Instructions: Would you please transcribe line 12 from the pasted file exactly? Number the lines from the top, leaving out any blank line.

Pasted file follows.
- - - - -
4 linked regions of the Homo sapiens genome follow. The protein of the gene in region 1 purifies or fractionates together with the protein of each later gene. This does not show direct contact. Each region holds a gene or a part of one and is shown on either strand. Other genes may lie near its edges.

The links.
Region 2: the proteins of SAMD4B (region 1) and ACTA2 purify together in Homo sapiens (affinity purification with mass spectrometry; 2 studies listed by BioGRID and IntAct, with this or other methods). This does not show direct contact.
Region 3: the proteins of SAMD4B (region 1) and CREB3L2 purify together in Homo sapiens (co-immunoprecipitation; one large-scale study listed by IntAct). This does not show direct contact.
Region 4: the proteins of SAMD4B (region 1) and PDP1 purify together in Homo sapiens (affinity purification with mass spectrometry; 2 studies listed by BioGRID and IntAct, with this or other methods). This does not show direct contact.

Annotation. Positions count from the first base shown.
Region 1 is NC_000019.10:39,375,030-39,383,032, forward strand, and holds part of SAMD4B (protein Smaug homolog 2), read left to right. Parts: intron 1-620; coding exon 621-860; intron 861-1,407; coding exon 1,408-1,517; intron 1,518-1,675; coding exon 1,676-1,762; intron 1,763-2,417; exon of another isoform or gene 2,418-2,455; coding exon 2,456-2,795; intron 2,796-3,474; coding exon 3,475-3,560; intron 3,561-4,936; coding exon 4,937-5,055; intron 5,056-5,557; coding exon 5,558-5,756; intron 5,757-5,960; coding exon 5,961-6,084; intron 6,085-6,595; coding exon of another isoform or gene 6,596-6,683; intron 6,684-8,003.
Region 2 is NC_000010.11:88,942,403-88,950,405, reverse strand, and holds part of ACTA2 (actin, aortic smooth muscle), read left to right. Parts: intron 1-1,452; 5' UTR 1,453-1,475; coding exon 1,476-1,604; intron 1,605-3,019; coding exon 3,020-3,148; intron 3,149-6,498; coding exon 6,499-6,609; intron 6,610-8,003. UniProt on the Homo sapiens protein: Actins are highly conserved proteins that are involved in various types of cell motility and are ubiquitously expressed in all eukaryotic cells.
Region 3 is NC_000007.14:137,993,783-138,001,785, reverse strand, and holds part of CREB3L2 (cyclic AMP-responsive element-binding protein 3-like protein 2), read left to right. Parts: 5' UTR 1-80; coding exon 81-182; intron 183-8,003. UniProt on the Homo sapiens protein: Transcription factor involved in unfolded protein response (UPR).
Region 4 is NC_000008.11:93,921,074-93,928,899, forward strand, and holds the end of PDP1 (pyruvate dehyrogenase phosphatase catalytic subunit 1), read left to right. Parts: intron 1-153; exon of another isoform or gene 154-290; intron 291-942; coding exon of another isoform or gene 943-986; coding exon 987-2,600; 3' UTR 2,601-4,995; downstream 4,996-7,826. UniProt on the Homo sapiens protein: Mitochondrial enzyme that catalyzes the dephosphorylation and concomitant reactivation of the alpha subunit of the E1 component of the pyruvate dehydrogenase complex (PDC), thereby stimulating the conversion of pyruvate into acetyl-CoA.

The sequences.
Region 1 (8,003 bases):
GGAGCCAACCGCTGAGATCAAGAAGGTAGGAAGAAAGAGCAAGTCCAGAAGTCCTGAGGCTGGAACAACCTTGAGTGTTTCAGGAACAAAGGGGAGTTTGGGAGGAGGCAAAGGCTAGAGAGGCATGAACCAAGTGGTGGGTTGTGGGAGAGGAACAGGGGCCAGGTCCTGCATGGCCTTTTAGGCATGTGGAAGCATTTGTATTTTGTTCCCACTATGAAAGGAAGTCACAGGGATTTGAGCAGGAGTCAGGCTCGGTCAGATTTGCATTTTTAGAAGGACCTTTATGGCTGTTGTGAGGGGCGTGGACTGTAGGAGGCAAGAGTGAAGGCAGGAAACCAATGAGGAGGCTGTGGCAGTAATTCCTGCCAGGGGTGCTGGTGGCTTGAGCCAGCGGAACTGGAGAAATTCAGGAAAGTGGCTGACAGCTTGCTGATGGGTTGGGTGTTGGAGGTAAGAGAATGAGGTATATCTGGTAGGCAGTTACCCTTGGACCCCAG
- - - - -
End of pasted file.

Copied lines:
Region 1 (8,003 bases):